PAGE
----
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Jews in Ancient Rome

Pompey conquers Judea in 63 BCE, and Romans rule the Jews there from then on, through 135 CE, when,Roman Empirefollowing the Bar Kochba revolt almost all Jews leave or are forcibly removed from Judea. The Jewish revolt which lasted from 66-70 CE results in the destruction of the city of Jerusalem and the Second Temple. The last holdout rebels die at Masada in 73 CE.




Unit Understandings

1) Students will understand that an initially tolerant, beneficent relationship between Jews in Judea and Romans goes bad, and results in revolt and the destruction of the Temple in Jerusalem.

2) Students will understand that the destruction of the Temple forces Jews to once again reexamine how they identify and how they live as Jews.

3) Students will understand that the destruction of the Temple leads to the rise of Messianic movements, and, alternatively quietism. It also leads to the creation of a program for living as Jews without the Temple — meaning the keeping of traditions without a focus and reliance on the Temple while living outside the land. Hope is kept alive for return and the rebuilding of the Temple.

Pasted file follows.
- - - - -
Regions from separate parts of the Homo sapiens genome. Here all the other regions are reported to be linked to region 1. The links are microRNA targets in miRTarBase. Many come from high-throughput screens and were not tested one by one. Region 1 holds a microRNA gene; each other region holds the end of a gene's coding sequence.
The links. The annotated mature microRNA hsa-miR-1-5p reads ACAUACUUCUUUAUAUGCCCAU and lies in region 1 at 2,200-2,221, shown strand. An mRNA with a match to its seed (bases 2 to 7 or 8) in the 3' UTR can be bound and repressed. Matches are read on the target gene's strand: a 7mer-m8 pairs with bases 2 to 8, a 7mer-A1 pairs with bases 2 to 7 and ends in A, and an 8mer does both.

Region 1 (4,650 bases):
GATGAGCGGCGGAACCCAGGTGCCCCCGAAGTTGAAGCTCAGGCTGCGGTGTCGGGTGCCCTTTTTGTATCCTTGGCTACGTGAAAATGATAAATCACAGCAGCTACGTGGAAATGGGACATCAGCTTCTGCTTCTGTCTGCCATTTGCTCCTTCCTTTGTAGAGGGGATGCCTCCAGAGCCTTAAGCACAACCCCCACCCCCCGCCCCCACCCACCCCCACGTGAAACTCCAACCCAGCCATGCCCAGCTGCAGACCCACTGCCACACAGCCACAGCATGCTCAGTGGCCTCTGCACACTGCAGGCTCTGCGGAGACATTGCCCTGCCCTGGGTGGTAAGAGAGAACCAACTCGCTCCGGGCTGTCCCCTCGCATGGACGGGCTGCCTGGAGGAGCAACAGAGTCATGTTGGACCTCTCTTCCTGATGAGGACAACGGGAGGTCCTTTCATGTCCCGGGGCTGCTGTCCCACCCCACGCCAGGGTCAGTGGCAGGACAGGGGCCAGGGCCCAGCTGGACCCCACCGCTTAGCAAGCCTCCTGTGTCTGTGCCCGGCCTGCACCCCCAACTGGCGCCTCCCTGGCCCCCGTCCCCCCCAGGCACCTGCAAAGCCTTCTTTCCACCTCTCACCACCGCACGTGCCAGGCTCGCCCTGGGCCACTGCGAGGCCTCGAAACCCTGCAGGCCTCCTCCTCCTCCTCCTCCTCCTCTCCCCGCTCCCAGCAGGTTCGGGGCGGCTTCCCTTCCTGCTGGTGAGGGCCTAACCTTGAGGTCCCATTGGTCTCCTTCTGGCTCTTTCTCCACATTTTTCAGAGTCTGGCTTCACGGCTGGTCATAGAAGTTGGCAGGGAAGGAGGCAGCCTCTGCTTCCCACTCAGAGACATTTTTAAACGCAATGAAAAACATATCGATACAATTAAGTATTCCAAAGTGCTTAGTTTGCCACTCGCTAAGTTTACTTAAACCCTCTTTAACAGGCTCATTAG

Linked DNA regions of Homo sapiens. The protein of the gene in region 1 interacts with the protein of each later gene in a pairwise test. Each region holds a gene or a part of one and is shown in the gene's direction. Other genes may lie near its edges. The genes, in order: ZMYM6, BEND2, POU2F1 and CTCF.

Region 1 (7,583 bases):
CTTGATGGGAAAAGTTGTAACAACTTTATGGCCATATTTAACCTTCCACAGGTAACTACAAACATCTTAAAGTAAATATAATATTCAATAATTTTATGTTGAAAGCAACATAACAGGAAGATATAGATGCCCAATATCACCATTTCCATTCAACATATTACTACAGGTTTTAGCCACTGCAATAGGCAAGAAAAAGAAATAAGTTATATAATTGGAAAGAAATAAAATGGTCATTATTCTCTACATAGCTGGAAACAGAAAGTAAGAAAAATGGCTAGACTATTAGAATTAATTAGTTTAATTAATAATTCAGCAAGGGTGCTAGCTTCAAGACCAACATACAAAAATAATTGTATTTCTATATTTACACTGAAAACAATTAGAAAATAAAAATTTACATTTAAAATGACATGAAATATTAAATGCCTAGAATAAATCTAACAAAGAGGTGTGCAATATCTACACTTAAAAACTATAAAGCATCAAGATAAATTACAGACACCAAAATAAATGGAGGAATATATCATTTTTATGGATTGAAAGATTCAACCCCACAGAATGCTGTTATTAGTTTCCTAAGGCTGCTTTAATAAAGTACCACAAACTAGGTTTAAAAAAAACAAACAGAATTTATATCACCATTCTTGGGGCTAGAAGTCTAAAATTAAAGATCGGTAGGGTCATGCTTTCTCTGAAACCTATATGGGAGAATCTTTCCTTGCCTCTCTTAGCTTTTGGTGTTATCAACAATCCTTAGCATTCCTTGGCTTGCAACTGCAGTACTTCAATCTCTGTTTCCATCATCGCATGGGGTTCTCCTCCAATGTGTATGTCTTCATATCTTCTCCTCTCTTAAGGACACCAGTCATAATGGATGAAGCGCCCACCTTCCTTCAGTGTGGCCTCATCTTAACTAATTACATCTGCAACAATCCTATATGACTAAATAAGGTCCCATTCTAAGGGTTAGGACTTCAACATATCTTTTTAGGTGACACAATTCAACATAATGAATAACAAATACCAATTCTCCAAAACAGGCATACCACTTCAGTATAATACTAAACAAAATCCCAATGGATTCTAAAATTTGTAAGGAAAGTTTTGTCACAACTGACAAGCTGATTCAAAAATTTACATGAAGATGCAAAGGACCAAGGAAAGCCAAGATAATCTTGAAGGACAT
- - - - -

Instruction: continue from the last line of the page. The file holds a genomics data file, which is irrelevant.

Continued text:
Essential Questions

1) How do Jews react to a second destruction of their centralizing, unifying symbol (the Temple)? Why do they think the Temple has been destroyed for a second time?

2) What is the result of the Bar Kochba revolt? How do Jews now adapt to the realization that the Temple will not be rebuilt any time soon (as it had been after 586 BCE and the Babylonian Exile).

3) How does the destruction of the second Temple affect the Jews’ relationship to God? (How does this relate to the way they thought of God following the Babylonian Exile 650 years earlier?)

Key Terms/People/Events
  • Herod
  • Hasmoneon Dynasty
  • Ptolemies
  • Seleucids
  • Pompey
  • Herodium
  • Caesarea
  • Bet Shean
  • Edict of Augustus
  • Josephus Flavius
  • Pharisees
  • Vespasian
  • The Jewish War
  • Bar Kochba
  • Rabbi Akiva
  • Babylonian Exile
  • Trajan
  • Jerusalem
  • Aelia Capitolina
  • Diaspora
Lesson Plan

Part I: Herod’s Expansion
Prior to the Roman takeover of Judea, there was a brief period (about 100 years)  of autonomous Jewish rule. The Hasmonean dynasty, after taking power during a period of imperial weakness (battles between the Ptolemies in the south (Egypt) and the Seleucids in the north (Syria) in Judea, eventually fell to the Romans, as Pompey conquered Judea in 63 BCE. About 20 years later, Herod, the greatest Roman/Jewish leader took power. He ruled harshly, shutting down all opposition brutally.